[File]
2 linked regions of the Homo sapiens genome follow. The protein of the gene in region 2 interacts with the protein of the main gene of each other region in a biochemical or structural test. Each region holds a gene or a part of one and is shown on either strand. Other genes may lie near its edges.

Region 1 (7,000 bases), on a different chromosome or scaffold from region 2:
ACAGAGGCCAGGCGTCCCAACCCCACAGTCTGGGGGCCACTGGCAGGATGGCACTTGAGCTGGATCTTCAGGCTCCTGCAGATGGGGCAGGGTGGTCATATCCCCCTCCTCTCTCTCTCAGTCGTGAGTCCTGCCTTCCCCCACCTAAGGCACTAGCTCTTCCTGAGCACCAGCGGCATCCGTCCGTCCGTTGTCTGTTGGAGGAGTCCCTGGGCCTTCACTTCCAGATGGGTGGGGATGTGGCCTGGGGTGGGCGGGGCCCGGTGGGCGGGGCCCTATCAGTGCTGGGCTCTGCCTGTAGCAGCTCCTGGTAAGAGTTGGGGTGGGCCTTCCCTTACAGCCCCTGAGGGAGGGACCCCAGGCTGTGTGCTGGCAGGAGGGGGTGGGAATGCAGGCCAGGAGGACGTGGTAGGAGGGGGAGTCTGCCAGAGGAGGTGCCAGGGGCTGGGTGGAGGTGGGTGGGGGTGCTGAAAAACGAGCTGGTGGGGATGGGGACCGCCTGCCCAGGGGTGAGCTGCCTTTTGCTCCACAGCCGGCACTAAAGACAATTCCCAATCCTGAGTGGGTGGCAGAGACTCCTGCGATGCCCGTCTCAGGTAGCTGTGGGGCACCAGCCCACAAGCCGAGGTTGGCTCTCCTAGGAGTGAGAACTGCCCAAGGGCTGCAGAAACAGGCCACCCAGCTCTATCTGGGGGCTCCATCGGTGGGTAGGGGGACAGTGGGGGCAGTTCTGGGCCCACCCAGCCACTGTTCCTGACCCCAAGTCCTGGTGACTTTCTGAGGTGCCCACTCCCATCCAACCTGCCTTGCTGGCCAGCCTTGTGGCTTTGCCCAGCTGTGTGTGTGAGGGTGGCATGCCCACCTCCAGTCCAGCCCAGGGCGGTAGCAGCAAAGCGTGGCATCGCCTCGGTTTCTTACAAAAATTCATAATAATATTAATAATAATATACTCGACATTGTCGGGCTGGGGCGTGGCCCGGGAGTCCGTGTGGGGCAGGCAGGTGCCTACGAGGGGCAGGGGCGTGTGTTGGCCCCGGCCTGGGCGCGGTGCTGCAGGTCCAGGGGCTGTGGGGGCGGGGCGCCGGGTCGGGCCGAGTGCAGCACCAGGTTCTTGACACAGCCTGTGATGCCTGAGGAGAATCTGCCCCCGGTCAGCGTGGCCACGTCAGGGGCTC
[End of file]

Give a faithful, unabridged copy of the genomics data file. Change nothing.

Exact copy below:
2 linked regions of the Homo sapiens genome follow. The protein of the gene in region 2 interacts with the protein of the main gene of each other region in a biochemical or structural test. Each region holds a gene or a part of one and is shown on either strand. Other genes may lie near its edges.

Region 1 (7,000 bases), on a different chromosome or scaffold from region 2:
ACAGAGGCCAGGCGTCCCAACCCCACAGTCTGGGGGCCACTGGCAGGATGGCACTTGAGCTGGATCTTCAGGCTCCTGCAGATGGGGCAGGGTGGTCATATCCCCCTCCTCTCTCTCTCAGTCGTGAGTCCTGCCTTCCCCCACCTAAGGCACTAGCTCTTCCTGAGCACCAGCGGCATCCGTCCGTCCGTTGTCTGTTGGAGGAGTCCCTGGGCCTTCACTTCCAGATGGGTGGGGATGTGGCCTGGGGTGGGCGGGGCCCGGTGGGCGGGGCCCTATCAGTGCTGGGCTCTGCCTGTAGCAGCTCCTGGTAAGAGTTGGGGTGGGCCTTCCCTTACAGCCCCTGAGGGAGGGACCCCAGGCTGTGTGCTGGCAGGAGGGGGTGGGAATGCAGGCCAGGAGGACGTGGTAGGAGGGGGAGTCTGCCAGAGGAGGTGCCAGGGGCTGGGTGGAGGTGGGTGGGGGTGCTGAAAAACGAGCTGGTGGGGATGGGGACCGCCTGCCCAGGGGTGAGCTGCCTTTTGCTCCACAGCCGGCACTAAAGACAATTCCCAATCCTGAGTGGGTGGCAGAGACTCCTGCGATGCCCGTCTCAGGTAGCTGTGGGGCACCAGCCCACAAGCCGAGGTTGGCTCTCCTAGGAGTGAGAACTGCCCAAGGGCTGCAGAAACAGGCCACCCAGCTCTATCTGGGGGCTCCATCGGTGGGTAGGGGGACAGTGGGGGCAGTTCTGGGCCCACCCAGCCACTGTTCCTGACCCCAAGTCCTGGTGACTTTCTGAGGTGCCCACTCCCATCCAACCTGCCTTGCTGGCCAGCCTTGTGGCTTTGCCCAGCTGTGTGTGTGAGGGTGGCATGCCCACCTCCAGTCCAGCCCAGGGCGGTAGCAGCAAAGCGTGGCATCGCCTCGGTTTCTTACAAAAATTCATAATAATATTAATAATAATATACTCGACATTGTCGGGCTGGGGCGTGGCCCGGGAGTCCGTGTGGGGCAGGCAGGTGCCTACGAGGGGCAGGGGCGTGTGTTGGCCCCGGCCTGGGCGCGGTGCTGCAGGTCCAGGGGCTGTGGGGGCGGGGCGCCGGGTCGGGCCGAGTGCAGCACCAGGTTCTTGACACAGCCTGTGATGCCTGAGGAGAATCTGCCCCCGGTCAGCGTGGCCACGTCAGGGGCTC